"They mention the French revolution do they not? I guess it is some of that Democratic-Republican trash you often read. George Washington has made a decision and I happen to agree with it completely… The last thing we need is another revolution." John Adams says as he glares up at Jefferson with his periwinkle colored orbs. Thomas really admired the color, looking right back down at him.

"Have we not had this conversation before? I would rather not argue with you about it today, John. The American public, be them Democratic-Republican or Federalist, have the right to freedom of speech and press." The Virginian says with a satisfied smile before going inside the tall building where the main four usually met.

John huffed and followed in after Thomas. He had some nerve, justifying the libel of the Federalists using Strict Constructionist ideas. The moment Adams stepped into the building, he could hear Alexander already starting up a conversation with Jefferson regarding the National Bank, which really seemed irrelevant to the New Englander. Loose Constructionists and Strict Constructionists often had conversations like this. The three went up to the white room they often met with George in. Washington sat at the head of the oak table within the room, his powdered wig was just a tad bit crooked upon his head. Adams took a seat next to the president, and Hamilton took a seat next to him. Jefferson placed himself across from John, sort of hoping it would bother him a little.

The day ran the same way it usually did. Adams had to stay quiet and listen while the cabinet discussed things with president Washington. There was a point though, to Adams' astoundment, that George told John that he had to leave the room during the discussion. Strangely enough, the short New Englander didn't explode as Thomas had expected. John smiled, stood from his chair, and left the big white room. He stood in the hallway and crossed his arms across his chest. After an hour of standing he sat on a chair in the white painted hallway. The carpet there was a soft, burgundy color. Adam frowned now, practically glaring at the stained oak door before him. He kept this expression even as he hear the door knob rattle from contact.

"John, you can stop pouting now. The meeting with the cabinet has been adjourned." Thomas says with an amused little chuckle. John's eyebrows knitted together in a furrowed manner. He stood and followed Jefferson through the doorway. Adams returned to his previous seat. The rest of the day was filled with bottled up frustration for John as the other men discussed foriegn policy. In a way John was happy that this would be their last meeting for the month unless Washington decided to meet again on an unscheduled date. In another way, the New Englander was unhappy that he wouldn't be around Alexander, Thomas, or George. Now that he thought about it, his housing place was relatively close to Jefferson's. Perhaps he could visit and debate with him at some point over the next month.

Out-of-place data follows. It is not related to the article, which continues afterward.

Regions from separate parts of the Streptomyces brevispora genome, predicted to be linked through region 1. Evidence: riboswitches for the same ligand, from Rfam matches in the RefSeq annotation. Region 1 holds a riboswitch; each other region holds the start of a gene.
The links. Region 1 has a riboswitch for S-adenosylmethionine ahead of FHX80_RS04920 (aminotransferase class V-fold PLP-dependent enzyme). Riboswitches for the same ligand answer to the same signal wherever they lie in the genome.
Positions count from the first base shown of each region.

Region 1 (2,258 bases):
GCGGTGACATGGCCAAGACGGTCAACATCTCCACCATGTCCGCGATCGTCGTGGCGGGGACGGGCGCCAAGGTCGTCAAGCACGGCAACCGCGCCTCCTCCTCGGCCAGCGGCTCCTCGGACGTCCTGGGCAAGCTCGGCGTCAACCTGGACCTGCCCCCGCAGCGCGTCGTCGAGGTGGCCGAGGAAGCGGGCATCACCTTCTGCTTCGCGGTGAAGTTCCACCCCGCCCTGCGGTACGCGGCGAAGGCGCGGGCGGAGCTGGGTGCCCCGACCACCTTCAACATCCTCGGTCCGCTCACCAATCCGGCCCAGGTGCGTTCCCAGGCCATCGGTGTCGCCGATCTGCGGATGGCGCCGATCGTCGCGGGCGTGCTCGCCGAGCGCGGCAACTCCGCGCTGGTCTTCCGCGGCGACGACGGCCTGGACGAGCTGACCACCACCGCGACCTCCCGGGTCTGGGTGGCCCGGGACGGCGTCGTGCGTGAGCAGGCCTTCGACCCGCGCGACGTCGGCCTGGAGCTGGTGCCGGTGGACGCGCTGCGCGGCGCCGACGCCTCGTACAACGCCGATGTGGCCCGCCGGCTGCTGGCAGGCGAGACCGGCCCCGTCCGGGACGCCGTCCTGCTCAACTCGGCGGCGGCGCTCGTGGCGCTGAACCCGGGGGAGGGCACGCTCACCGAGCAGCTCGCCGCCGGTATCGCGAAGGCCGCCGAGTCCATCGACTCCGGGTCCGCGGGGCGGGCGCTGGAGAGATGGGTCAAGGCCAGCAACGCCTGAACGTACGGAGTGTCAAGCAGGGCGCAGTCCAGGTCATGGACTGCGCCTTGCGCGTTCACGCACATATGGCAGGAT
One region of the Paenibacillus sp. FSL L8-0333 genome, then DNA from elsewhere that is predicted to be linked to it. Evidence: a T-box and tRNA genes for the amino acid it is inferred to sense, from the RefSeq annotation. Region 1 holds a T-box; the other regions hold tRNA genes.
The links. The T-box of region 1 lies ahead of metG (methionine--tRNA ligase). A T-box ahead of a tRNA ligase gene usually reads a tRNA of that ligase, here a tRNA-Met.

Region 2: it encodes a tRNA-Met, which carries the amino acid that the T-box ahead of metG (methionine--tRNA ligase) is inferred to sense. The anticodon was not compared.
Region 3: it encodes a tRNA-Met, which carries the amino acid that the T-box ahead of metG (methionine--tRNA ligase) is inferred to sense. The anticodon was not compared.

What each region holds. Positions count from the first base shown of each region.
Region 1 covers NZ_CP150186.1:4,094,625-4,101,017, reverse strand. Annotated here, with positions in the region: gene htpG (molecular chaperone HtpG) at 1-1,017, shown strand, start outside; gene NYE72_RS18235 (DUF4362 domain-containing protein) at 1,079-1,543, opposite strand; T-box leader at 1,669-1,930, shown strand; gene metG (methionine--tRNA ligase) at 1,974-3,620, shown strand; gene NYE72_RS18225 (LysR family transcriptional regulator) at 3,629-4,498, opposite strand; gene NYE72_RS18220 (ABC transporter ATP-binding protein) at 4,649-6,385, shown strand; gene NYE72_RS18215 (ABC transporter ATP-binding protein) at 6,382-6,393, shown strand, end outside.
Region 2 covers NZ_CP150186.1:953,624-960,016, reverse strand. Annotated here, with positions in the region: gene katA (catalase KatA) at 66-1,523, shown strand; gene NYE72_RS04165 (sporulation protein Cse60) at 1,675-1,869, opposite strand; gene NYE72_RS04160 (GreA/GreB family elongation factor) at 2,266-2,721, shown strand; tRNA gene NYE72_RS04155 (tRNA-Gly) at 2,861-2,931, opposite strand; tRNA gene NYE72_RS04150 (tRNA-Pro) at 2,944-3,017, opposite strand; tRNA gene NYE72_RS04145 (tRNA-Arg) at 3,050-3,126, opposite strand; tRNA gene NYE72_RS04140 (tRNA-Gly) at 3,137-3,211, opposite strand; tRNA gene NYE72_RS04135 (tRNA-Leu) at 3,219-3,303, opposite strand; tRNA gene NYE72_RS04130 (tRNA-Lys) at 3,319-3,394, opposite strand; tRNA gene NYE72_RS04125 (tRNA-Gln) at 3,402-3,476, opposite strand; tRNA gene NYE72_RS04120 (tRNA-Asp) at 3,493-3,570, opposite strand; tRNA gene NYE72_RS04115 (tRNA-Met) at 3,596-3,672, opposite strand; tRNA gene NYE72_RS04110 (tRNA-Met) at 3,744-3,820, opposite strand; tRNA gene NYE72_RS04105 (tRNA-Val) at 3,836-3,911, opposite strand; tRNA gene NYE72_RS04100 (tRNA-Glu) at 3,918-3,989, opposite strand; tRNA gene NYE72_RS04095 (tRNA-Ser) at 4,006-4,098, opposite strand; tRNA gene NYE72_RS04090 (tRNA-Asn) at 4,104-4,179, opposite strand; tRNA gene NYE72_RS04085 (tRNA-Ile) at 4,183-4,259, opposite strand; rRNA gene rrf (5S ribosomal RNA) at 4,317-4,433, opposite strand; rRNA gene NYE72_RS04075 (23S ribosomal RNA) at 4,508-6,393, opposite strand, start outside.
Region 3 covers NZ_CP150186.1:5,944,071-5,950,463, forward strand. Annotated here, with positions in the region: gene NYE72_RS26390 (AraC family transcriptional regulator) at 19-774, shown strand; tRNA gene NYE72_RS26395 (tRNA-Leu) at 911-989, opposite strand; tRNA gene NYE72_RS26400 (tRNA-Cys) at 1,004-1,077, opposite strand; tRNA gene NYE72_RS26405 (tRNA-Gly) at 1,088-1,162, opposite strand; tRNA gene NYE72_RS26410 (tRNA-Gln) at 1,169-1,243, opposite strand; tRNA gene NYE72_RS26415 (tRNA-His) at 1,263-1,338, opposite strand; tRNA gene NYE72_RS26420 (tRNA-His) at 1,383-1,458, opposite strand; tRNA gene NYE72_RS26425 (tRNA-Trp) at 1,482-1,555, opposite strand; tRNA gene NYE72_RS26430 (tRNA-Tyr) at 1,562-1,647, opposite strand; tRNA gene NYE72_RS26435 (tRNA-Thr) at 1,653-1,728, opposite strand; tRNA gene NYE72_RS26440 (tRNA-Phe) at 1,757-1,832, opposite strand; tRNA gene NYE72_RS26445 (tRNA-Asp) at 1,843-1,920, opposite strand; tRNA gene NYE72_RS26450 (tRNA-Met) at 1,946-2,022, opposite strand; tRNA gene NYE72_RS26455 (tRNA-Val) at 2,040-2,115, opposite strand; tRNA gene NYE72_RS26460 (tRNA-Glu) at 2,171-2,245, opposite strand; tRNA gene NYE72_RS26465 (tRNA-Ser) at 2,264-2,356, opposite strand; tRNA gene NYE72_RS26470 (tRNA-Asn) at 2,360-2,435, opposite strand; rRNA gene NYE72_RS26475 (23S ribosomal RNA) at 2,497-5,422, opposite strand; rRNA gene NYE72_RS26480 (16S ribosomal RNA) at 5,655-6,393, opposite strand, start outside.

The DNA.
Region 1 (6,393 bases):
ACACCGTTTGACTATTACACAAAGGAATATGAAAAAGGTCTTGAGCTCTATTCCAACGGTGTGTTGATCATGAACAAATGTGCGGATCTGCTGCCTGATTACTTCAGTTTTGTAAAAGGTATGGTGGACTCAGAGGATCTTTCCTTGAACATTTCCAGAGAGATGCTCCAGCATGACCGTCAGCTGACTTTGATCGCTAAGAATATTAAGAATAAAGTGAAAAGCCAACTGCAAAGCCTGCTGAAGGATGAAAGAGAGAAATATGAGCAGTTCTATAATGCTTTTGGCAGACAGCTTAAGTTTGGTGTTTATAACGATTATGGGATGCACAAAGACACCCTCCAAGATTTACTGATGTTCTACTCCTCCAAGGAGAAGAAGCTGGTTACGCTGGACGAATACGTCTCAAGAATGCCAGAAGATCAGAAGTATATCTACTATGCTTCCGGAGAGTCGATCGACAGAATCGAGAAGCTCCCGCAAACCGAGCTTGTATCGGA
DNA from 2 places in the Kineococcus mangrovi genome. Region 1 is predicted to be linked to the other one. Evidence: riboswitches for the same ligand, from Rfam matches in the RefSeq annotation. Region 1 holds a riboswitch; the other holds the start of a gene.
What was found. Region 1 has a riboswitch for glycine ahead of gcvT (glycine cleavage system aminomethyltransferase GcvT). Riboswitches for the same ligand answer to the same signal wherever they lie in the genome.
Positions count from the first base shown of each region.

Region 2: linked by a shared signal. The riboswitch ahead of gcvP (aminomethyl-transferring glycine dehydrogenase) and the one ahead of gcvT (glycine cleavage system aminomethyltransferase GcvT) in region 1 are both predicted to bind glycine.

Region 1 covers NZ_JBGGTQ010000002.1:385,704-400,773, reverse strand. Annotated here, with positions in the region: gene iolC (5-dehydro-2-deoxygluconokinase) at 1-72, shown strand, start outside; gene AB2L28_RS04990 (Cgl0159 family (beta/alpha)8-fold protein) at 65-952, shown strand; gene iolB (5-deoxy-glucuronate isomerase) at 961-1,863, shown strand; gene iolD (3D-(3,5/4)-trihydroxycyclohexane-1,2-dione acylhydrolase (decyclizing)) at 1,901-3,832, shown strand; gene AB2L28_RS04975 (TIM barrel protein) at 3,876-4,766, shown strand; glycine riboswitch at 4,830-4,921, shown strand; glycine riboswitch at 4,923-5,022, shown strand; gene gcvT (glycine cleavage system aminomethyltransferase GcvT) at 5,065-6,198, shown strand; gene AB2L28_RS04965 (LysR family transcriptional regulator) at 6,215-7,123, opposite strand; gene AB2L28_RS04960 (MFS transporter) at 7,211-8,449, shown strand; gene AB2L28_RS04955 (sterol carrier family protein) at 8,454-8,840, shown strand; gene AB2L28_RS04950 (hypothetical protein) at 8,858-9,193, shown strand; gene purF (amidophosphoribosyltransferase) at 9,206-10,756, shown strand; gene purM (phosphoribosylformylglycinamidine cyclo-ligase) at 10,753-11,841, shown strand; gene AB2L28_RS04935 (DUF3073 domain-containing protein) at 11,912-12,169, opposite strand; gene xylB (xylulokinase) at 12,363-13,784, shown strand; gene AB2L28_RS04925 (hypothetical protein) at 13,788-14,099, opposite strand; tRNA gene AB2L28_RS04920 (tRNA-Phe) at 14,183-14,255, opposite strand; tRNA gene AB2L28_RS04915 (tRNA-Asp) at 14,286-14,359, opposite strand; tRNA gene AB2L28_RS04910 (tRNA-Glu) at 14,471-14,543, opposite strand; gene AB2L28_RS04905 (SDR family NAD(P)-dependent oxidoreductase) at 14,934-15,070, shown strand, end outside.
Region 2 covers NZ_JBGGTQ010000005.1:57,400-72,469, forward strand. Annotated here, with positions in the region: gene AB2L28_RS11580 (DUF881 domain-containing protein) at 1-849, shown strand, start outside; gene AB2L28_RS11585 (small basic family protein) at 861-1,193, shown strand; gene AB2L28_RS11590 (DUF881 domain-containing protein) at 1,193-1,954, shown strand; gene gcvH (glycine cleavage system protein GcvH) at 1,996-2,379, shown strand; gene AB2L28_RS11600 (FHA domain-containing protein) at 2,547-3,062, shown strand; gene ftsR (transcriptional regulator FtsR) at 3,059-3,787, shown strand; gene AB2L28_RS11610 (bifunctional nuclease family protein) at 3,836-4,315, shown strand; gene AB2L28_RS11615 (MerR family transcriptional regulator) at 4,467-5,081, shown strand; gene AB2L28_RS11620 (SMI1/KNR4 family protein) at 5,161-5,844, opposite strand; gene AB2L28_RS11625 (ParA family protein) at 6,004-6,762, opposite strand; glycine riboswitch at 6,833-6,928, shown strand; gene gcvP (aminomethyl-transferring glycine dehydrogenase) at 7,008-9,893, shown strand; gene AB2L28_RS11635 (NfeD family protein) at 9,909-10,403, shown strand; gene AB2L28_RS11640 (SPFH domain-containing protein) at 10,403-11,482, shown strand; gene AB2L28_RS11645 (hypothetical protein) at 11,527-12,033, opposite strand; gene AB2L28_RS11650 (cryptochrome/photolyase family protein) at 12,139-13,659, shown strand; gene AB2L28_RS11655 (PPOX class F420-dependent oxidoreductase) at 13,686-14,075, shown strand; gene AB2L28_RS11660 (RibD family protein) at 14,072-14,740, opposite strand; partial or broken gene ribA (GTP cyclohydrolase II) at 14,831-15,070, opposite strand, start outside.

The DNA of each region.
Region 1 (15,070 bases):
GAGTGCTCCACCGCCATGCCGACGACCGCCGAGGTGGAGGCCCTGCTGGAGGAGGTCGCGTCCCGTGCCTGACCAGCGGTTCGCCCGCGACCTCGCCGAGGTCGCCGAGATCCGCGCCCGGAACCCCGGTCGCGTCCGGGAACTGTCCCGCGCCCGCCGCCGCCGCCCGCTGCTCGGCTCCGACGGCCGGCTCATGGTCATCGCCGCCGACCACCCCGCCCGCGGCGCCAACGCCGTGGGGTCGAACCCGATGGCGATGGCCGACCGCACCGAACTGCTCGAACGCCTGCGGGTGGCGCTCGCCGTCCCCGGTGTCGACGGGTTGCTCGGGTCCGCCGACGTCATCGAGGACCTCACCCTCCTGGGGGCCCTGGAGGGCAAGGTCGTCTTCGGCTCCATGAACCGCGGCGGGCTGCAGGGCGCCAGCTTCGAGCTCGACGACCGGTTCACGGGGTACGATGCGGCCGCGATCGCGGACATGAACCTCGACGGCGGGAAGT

Yes, that would be nice. Maybe he would feel a little less lonely then. He considered travelling to Massachusetts, but he would only be there a short amount of time before he would have to return to the capital. The assumption of debt created by Hamilton was really the reason the capitol was so far away from his home in Boston. Southern delegates had became upset when they had to pay more war debt than the North, so the capital was placed near Virginia and Maryland. John was upset when had heard this news. Jefferson was happy about it though, and that was the only reason Adams hadn't made a fuss about it. He wondered if they could recreate the amazing partnership they had during the time before the war. Sure they occasionally would argue, but that only made John enjoy his time with Jefferson even more. If only it hadn't been so hot in Philadelphia. The temperature in the capitol was hot at certain times of year as well, but since it was mid-November, Adams was comfortable. He retreated to his 'home' as he did every day. He had changed into his pajamas by 8 that evening. To his surprise, he heard a light knock on the front door of the building. He gave a soft groan as he pulled himself out of bed. When he answered the door, he saw no one. The only thing he saw was a stamped envelope that lie on his door step. He saw his name printed across it and smiled. He wondered if it was from Abigail. That would truly be a wonderful surprise. When John opened the envelope he pulled out the piece of parchment and could clearly tell that this letter had not been written by his beloved wife. Yes, he knew this handwriting though. This same person had written the Declaration of Independence. Why didn't Jefferson just come over to his house to talk if he wanted to say something so badly?

That's it for now my lovelies. Next chapter, more interesting things will happen. Thank you for reading.